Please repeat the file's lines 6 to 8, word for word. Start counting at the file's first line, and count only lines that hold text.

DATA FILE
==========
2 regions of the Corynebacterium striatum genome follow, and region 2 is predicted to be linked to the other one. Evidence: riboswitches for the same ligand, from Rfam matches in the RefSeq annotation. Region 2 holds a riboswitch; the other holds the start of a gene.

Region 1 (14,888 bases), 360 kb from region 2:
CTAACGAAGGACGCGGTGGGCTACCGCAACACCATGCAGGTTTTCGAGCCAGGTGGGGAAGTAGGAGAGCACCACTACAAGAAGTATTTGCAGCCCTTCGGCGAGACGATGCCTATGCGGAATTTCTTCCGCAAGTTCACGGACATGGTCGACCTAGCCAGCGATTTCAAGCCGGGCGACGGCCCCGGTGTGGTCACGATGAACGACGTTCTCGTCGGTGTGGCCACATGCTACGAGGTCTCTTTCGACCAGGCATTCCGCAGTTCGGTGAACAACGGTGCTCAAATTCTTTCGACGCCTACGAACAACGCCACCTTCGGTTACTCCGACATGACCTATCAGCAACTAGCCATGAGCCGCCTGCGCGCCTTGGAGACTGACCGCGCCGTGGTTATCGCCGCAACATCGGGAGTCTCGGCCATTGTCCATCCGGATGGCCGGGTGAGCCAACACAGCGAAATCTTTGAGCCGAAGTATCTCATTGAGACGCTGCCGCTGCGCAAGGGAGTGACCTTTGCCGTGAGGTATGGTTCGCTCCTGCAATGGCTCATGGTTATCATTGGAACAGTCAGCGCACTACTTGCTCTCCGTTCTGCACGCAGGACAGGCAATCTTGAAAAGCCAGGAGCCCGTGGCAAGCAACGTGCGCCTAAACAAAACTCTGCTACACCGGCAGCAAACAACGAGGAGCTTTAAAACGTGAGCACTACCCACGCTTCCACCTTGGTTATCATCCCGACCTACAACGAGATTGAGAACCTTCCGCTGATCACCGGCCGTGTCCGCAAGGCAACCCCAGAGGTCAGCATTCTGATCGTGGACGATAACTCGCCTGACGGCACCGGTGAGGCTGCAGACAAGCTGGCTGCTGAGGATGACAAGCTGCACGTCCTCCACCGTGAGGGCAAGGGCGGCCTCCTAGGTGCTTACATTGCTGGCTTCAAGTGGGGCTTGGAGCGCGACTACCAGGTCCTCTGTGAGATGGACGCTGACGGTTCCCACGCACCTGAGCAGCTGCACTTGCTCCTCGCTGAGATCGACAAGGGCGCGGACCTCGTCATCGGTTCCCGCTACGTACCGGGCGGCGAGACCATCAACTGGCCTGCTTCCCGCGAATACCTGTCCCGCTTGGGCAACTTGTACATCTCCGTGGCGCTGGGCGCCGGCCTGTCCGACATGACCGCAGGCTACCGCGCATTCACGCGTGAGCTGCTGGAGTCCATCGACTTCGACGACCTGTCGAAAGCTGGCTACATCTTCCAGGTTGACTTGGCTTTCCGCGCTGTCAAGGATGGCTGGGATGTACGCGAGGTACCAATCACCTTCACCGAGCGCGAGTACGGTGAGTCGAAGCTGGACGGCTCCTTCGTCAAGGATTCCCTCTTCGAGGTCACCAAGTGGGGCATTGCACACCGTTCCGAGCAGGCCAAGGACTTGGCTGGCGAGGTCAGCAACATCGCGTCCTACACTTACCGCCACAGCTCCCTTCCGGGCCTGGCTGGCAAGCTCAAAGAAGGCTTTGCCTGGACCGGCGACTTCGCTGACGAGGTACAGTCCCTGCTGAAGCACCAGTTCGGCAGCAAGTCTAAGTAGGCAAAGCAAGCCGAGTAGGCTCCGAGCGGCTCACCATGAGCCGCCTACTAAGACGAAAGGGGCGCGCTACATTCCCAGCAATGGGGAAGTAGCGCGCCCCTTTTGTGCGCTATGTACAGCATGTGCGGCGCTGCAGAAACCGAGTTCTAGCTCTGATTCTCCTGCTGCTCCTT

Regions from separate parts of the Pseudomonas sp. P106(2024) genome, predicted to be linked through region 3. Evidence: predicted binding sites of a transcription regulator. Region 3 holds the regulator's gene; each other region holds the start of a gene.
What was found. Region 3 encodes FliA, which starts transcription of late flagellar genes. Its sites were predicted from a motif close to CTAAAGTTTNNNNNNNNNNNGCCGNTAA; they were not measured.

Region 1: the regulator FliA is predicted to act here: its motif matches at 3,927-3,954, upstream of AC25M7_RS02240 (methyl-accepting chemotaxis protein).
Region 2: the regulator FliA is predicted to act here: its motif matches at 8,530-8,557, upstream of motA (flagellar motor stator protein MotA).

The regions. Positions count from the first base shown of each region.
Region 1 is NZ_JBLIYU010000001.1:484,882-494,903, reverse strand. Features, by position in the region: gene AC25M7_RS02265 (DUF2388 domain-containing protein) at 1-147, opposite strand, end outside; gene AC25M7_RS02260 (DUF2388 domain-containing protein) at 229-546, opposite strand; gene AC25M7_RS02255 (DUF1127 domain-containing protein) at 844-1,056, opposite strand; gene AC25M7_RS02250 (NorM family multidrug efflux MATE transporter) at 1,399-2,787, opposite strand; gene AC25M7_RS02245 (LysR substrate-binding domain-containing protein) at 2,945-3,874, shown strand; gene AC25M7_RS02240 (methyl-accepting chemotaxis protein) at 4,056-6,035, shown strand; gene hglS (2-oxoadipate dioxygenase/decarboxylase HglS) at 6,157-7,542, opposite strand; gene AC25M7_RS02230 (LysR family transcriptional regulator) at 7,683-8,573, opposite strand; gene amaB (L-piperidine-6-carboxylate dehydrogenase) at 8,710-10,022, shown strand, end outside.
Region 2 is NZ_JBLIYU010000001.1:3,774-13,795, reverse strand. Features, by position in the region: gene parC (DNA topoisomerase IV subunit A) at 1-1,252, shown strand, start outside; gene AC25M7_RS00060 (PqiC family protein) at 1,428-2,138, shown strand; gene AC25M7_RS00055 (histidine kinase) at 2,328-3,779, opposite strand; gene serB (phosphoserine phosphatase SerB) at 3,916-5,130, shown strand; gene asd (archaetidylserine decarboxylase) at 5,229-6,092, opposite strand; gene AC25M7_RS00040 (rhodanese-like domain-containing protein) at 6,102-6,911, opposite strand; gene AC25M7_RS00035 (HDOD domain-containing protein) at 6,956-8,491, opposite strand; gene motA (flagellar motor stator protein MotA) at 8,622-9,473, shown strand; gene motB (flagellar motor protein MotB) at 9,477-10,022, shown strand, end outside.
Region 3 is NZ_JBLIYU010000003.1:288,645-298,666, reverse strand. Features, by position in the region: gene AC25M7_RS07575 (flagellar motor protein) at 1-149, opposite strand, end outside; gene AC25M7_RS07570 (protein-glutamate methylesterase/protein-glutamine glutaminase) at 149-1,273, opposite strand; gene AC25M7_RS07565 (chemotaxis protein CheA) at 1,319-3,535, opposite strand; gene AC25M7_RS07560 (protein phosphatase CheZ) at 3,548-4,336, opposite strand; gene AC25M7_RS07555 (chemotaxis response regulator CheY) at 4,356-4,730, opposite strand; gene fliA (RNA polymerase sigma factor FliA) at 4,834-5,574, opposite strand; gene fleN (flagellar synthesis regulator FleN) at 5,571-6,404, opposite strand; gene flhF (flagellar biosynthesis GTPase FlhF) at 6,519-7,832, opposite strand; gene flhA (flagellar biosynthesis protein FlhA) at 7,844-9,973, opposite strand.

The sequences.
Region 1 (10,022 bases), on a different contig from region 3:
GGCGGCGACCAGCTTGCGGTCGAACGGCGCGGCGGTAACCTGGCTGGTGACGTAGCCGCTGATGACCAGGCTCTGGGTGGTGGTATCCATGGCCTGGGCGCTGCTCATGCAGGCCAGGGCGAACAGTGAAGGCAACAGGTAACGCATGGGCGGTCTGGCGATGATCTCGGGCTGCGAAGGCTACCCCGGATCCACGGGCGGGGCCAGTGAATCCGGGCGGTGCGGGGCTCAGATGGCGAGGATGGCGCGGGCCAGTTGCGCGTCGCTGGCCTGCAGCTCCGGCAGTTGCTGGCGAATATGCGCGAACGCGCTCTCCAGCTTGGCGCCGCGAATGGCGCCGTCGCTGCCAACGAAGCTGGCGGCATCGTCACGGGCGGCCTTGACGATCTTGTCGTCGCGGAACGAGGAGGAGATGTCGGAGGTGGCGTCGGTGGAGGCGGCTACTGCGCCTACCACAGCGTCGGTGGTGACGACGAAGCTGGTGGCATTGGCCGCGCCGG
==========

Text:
Region 1: the regulator FliA is predicted to act here: its motif matches at 3,927-3,954, upstream of AC25M7_RS02240 (methyl-accepting chemotaxis protein).
Region 2: the regulator FliA is predicted to act here: its motif matches at 8,530-8,557, upstream of motA (flagellar motor stator protein MotA).

The regions. Positions count from the first base shown of each region.